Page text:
Don’t miss this year’s most innovative stories from Flyover Country

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Our mission is to discover and spotlight the most innovative companies in the heartland and share stories from the people who make it happen. In case you missed them, here are several interviews we did in 2021.


Cincinnati-founded Physna, which is short for physical DNA, takes 3D data from a physical item and breaks it down mathematically in a way that code can understand. The company’s mission is to bridge the gap between the physical and the digital worlds by codifying 3D models. In July 2021, Physna raised $56 million in series B funding. Here’s our February interview with Physna CEO Paul Powers.


Pittsburgh-based Astrobotic develops space robotics technology for lunar and planetary missions. Recently, the company partnered with Carnegie Mellon University by bolting on the school’s Iris rover to Astrobotic’s Peregrine Lunar Lander. The Peregrine Lander is set to go to the moon in 2022 as part of NASA’s first commercial space mission to the moon. At the start of 2021, we spoke with John Thornton, a mechanical engineering graduate out of Carnegie Mellon and the current CEO of Astrobotic.

 Benson Hill

St. Louis-based Benson Hill is a company that offers a cutting-edge food innovation engine that combines data science and machine learning with biology and genetics. Earlier this year, Flyover Future spoke to Jason Bull, who is Benson Hill’s chief technology officer. Bull leads the company’s combined R&D and data science capabilities across predictive breeding, genomics, product discovery, big data engineering and software development. In the spring, Benson Hill went public in the late spring.


Computer vision is a rapidly expanding field within the realm of artificial intelligence (AI), and two guys in Iowa are using it as a transformational technology to revolutionize everyday life. Des Moines-based Roboflow, the brainchild of Joseph Nelson and Brad Dwyer, provides a framework for developers to build computer vision into their products, enabling them to upload images and videos to train custom or prebuilt computer vision models. In September 2021, the company raised $20 million in funding. Read our July interview with Joseph Nelson in which he talks about the company’s mission to harness the full power of computer vision.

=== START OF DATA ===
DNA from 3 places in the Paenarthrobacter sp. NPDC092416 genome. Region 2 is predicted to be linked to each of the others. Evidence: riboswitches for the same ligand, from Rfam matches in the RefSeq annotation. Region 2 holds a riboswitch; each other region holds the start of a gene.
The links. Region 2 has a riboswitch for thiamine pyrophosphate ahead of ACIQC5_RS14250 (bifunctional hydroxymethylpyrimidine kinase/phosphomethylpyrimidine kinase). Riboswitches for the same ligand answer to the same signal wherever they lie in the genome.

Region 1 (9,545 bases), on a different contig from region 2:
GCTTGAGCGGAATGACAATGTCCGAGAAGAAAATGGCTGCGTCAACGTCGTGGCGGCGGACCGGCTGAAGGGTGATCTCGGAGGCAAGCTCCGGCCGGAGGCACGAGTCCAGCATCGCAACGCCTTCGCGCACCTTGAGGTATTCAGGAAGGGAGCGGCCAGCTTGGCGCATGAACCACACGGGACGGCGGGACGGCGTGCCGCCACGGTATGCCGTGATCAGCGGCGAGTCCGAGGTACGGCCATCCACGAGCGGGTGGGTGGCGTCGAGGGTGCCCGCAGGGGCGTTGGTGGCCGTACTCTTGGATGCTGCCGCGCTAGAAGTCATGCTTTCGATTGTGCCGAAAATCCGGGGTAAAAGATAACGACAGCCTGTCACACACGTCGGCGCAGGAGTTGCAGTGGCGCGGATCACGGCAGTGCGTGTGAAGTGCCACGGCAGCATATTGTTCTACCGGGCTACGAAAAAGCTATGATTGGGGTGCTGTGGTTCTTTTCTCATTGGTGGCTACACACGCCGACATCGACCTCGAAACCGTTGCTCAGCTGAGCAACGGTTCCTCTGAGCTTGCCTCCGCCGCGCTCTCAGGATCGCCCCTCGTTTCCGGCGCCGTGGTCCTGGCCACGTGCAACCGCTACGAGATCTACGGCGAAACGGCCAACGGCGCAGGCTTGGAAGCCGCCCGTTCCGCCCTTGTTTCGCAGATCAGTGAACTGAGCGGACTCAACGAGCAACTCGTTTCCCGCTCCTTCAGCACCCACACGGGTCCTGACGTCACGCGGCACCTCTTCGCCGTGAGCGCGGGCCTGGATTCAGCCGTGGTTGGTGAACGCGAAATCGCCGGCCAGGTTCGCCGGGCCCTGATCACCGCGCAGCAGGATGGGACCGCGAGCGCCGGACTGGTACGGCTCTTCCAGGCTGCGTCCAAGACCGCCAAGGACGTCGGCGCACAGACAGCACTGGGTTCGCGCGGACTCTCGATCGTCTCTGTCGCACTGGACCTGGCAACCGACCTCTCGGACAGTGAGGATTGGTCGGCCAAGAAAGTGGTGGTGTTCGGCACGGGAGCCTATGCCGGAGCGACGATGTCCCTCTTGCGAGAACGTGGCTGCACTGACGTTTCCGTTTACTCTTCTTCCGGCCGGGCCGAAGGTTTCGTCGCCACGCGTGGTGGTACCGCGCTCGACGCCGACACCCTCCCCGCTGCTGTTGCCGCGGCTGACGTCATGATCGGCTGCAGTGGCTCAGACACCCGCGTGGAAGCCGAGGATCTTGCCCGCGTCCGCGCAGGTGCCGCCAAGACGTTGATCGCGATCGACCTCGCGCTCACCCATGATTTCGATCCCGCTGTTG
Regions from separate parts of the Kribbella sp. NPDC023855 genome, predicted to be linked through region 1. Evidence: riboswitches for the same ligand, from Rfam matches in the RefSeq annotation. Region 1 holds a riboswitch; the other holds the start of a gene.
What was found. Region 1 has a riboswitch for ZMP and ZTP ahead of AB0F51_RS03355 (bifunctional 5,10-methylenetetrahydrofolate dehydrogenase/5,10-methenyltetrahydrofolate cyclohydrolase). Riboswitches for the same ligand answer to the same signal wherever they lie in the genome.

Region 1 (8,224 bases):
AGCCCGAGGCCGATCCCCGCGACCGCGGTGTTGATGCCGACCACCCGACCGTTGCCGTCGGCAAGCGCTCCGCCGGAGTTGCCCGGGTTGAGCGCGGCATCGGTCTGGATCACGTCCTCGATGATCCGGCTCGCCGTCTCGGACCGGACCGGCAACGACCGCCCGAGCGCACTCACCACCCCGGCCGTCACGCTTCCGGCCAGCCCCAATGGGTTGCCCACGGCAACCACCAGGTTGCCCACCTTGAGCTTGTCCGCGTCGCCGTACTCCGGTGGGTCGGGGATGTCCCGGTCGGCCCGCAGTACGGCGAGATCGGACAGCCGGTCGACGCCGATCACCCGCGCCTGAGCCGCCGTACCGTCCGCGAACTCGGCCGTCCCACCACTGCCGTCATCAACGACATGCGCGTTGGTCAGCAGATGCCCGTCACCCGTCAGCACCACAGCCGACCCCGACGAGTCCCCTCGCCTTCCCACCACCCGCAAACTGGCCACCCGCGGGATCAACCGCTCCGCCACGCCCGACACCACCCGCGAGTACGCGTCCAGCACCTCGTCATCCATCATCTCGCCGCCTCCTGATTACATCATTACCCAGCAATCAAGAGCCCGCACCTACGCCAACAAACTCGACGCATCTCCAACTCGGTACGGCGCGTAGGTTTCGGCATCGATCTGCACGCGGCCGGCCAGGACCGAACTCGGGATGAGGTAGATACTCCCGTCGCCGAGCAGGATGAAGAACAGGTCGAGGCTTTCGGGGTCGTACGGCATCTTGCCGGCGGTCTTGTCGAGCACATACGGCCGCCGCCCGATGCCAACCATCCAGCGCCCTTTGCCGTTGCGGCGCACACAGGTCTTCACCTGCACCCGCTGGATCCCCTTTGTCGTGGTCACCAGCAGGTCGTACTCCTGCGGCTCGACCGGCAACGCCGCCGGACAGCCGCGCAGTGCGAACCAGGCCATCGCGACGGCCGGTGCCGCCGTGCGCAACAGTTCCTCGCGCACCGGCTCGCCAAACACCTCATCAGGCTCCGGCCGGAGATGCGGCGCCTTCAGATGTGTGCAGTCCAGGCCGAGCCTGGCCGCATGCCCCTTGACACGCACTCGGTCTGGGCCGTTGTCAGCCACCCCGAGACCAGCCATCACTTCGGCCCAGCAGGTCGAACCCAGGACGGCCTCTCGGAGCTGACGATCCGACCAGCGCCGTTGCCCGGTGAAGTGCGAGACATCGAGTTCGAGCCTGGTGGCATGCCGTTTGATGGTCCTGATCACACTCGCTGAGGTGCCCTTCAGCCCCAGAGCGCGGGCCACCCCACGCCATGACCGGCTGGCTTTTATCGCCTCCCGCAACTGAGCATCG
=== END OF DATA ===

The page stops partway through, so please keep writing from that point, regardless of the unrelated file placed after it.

Marinus Analytics

To help stem the tide of the human trafficking epidemic, Marinus Analytics uses machine learning. The company was the third-place winner, and only American finalist, for the IBM Watson AI XPRIZE competition, which is a five-year process of paring down a list of 150 AI-focused companies. Check out our interview with Emily Kennedy, one of the company’s co-founders, as she talks about how machine learning tech can help law enforcement navigate a huge amount of data with purpose-driven algorithms.

Equine Smartbit

The traditional way of training horses for competition is using a stopwatch and a “gut feeling.” St. Louis-based Equine SmartBit has a new and safer way to do that. The company integrated micro-sensors in a horsebit in order to equip trainers with a new scientific method and analytics to greatly increase the odds of winning. Here’s our interview with Mike Saigh, inventor and co-founder of Equine Smartbit.


Flint, Michigan made the news in 2014 when it was discovered that corrosion from pipes in the water system were leaking lead into the water supply. Stemming this health crisis is not easy, as traditional methods of detecting lead pipes are expensive and sometimes inefficient. Ann Arbor, Michigan-based company BlueConduit uses data and machine learning to better predict where lead pipes are located. In November 2021, its solution was voted by TIME as one of the best inventions of 2021. We interviewed the company’s president, Ian Robinson, in May.

 READY Robotics

Columbus, Ohio-based READY Robotics makes it easier to program robots for manufacturing applications. They’ve created a platform called Forge/OS that makes robot programming possible without the hassle of learning programming languages. Earlier this month, the company announced a partnership with Futura Automation. Futura will use READY Robotics’ universal operating system, Forge/OS, to better provide robot agnostic automation solutions for manufacturers. Here’s our interview with the company’s CEO, Benjamin Gibbs.


Kansas City, Missouri-based Epigraph, which makes products for e-commerce, operates from the high-level pitch that visual content is essential to sales. The company builds scalable, customizable, engaging customer experiences in 3D and augmented reality—CGI that is indiscernible from a photograph without ever having to touch the product. In September, we spoke to co-founder Jasper Mullarney about the company.